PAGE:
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@School: UVI Students, Faculty Reveal Research Projects

Students display and explain their projects at the 2013 UVI Research Day. This year's Research Day will be April 10. (File pohoto)Every time another cruise ship glides gracefully to the shores of St. Thomas, it stirs up more than economic activity. Readily visible from the streets and hillsides of Charlotte Amalie are the large pools of sediment that spread out from under the ships and then gradually dissipate again.

How long does it take for a plume to dissolve and the sediment to resettle on the sea floor? What effect does this short-term but repeated churning have on the turbidity (or the clarity) of the water? What impact – if any – does it have on the corals and other marine life in the bay and just outside the harbor’s mouth?

Those questions drove UVI student Jennifer Kisabeth to spend months monitoring cruise ship calls and collecting and analyzing sediment samples.

Working under the guidance of Tyler Smith, associate professor at the university’s Center for Marine and Environmental Studies, and with assistance from marine sciences students, Kisabeth set sediment traps on the ocean floor near both the Crown Bay and the Havensight docks, about seven in each area.

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She and the other students checked the traps on days when there were different numbers of ships and different conditions, retrieving them, checking and weighing the sediment, and diving down to replace the traps. Smith said they checked the traps about 20 different times, between September and January or February.

"The students are doing a great amount of work," he said. "I’m very proud of (Kisabeth)."

The student researchers also used an instrument called a CTD, which stands for conductivity, turbidity and depth, to check the water, lowering it into the sea off the side of a boat.

Smith said the research showed that the plumes die down fairly quickly just outside the harbor, but added that the study might lead others to consider whether there is a way to decrease the plumes in the first place.

The full results of the study will be on display April 10 at the third annual UVI Research Day.

It is just one of scores of recently completed student and faculty research projects that will be presented that day on the St. Thomas and St. Croix campuses. The public is invited to view them and also to listen to or to participate in a series of roundtable discussions on a wide-ranging set of topics.

Asha DeGannes, research assistant professor of social sciences and statistics and acting director of the Eastern Caribbean Center, is on the planning committee. She said there will be about 40 poster presentations on St. Thomas and 20 on the smaller St. Croix campus.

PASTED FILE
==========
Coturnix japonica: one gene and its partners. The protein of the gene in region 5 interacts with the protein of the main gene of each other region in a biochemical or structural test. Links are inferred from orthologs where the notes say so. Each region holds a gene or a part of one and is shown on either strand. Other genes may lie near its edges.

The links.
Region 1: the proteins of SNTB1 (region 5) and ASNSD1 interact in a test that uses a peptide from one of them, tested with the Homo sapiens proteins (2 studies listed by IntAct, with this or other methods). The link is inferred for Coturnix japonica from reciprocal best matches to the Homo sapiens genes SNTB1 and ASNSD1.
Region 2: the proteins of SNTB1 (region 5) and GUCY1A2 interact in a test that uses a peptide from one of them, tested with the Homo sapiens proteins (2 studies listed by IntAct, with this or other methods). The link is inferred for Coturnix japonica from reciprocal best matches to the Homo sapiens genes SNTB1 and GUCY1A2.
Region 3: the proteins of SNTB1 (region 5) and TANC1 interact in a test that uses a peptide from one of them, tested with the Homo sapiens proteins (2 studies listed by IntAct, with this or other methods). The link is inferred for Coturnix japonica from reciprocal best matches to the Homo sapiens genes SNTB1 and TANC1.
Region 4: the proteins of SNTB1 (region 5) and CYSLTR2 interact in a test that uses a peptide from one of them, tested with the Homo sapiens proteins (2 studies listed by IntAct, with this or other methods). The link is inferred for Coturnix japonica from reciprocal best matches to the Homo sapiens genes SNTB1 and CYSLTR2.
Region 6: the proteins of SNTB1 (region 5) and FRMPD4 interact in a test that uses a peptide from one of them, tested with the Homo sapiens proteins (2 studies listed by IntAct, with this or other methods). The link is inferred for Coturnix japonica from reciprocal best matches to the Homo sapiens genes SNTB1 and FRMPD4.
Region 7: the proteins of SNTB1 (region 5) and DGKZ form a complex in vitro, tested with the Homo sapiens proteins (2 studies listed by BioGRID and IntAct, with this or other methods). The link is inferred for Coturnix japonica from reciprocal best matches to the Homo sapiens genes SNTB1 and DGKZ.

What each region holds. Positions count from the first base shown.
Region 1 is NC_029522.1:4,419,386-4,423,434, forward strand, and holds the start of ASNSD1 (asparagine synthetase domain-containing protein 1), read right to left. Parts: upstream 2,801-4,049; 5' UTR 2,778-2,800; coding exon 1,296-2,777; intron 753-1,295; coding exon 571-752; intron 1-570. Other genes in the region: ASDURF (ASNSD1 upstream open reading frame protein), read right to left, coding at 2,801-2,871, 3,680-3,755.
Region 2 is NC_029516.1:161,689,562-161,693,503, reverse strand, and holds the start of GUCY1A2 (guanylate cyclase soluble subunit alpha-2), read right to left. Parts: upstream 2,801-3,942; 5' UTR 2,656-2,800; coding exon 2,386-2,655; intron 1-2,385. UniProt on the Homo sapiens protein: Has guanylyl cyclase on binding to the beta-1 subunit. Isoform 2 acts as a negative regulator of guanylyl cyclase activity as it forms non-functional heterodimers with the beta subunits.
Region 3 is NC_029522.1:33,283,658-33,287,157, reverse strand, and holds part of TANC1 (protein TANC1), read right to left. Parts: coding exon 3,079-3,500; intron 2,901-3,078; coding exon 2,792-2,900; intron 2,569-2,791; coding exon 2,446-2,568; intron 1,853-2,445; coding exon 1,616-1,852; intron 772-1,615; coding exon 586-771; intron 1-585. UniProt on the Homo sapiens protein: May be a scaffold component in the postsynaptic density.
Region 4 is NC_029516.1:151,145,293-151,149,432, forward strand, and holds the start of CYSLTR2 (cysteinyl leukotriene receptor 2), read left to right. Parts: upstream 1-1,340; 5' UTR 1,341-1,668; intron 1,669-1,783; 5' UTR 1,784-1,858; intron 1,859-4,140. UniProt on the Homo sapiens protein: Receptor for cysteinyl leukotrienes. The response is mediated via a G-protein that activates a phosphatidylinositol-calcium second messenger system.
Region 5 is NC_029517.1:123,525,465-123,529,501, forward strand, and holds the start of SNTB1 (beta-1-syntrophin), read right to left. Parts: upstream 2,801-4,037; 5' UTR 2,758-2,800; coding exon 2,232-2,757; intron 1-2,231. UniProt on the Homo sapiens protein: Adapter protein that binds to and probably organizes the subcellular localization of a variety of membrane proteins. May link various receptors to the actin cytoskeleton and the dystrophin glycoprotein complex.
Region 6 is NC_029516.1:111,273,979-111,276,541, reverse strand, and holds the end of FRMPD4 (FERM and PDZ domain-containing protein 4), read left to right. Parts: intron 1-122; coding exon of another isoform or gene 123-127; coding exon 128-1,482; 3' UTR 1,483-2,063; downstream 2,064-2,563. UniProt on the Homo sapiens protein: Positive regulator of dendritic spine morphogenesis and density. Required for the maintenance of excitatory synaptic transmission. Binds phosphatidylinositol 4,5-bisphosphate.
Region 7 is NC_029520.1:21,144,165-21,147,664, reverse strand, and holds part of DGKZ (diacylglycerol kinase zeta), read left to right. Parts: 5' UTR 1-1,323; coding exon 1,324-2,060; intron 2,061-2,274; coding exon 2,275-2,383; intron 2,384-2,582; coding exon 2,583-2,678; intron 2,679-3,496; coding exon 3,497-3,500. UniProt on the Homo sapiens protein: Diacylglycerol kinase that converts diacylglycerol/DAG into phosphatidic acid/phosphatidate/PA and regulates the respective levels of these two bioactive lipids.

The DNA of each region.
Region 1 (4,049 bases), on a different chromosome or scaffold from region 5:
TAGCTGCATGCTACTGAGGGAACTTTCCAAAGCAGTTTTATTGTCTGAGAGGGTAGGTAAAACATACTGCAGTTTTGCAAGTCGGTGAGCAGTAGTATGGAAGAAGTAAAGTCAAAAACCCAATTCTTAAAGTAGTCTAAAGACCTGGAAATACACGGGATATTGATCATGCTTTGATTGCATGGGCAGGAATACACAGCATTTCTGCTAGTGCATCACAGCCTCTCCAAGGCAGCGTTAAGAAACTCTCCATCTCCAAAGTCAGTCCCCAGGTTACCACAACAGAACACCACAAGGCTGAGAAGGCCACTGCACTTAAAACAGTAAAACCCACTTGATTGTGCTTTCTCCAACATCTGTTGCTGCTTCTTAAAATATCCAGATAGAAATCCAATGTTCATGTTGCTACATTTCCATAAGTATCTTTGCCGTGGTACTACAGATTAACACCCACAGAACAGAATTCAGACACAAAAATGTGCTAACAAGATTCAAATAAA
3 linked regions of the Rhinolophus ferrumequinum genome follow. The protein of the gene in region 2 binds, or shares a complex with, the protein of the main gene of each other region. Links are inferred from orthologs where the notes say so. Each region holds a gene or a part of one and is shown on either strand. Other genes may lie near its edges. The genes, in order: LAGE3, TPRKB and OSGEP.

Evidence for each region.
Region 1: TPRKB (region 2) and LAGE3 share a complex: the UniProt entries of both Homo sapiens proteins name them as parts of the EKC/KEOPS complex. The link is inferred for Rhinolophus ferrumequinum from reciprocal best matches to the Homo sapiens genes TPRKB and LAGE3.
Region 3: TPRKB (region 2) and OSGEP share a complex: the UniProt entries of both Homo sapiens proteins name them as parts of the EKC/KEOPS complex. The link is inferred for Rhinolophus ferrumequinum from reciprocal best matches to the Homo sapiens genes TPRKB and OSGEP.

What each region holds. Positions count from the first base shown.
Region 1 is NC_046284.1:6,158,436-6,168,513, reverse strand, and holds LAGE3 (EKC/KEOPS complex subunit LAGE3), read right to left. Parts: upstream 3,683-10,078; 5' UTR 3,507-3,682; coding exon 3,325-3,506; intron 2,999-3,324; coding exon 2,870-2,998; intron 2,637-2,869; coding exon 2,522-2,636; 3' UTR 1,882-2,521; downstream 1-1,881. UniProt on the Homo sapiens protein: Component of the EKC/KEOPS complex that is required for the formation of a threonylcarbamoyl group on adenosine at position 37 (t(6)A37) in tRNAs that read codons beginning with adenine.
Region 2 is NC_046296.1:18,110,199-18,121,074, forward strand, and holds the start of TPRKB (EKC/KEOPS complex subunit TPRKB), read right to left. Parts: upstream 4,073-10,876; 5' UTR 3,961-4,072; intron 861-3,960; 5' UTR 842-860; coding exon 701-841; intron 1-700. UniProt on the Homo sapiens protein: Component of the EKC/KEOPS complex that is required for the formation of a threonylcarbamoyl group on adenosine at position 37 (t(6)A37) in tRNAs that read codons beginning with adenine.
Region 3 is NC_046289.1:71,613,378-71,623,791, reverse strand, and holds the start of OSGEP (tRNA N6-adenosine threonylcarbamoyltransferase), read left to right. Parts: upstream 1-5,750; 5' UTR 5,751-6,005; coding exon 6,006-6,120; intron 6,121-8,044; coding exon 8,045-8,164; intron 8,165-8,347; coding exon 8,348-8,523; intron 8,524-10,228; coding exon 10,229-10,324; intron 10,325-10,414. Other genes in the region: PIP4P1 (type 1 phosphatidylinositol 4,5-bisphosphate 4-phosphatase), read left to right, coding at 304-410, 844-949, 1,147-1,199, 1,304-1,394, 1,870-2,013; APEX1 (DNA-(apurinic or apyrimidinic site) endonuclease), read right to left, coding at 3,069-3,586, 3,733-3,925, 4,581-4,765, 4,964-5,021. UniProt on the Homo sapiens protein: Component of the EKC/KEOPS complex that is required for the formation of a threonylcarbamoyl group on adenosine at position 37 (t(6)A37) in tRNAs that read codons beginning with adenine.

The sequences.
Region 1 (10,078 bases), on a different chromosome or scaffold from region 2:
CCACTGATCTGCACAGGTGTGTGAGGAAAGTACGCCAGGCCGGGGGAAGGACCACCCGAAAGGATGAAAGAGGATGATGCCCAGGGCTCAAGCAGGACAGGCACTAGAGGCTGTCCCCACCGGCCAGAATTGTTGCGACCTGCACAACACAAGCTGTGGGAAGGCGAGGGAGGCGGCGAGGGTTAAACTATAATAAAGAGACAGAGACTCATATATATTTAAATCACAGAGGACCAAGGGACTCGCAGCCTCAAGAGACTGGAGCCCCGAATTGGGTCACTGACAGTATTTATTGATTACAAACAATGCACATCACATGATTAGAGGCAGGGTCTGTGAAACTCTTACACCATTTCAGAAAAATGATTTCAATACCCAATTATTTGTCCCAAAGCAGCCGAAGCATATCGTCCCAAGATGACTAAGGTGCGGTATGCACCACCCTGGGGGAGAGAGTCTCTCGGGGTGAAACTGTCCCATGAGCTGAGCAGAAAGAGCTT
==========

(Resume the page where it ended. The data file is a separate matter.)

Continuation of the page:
Posters include such disparate topics as "The relationship between internalization of mainstream media and female body dissatisfaction: Is thin in?" "Where did the data go? Locating U.S. Census data online;" and "Screening of ciguatera toxins found in the invasive Indo-Pacific lionfish (Pterois volitans) in the United States and British Virgin Islands."

On the St. Croix campus, Nandi Sekou will monitor a roundtable discussion on the legalization of marijuana. Sekou, who teaches constitutional law, said student participants are asked to research case law and constitutional issues pertaining to the subject. They’ll be considering freedom of religion, the right to privacy and the protection of individual liberties. She said discussions usually last about an hour and there will be time for the audience to ask questions and to participate.

The schedule for roundtable discussions on each island was not available, but was expected to be posted soon.

DeGannes said last year’s Research Day on St. Thomas drew about 100 people, but she’s expecting more this year. UVI has reached out to public and private schools and is expecting at least 100 high school students to attend this year, in addition to the general public.

The event will run from 10 a.m. to 4 p.m. April 10 at the Sports and Fitness Center on the St. Thomas campus and at the Great Hall at the St. Croix campus. More information is available by contacting Asha DeGannes at 1-340-693-1020 or sending questions by email to uviresearchday@live.uvi.edu or going online to http://www.uvi.edu/research/research_day.aspx.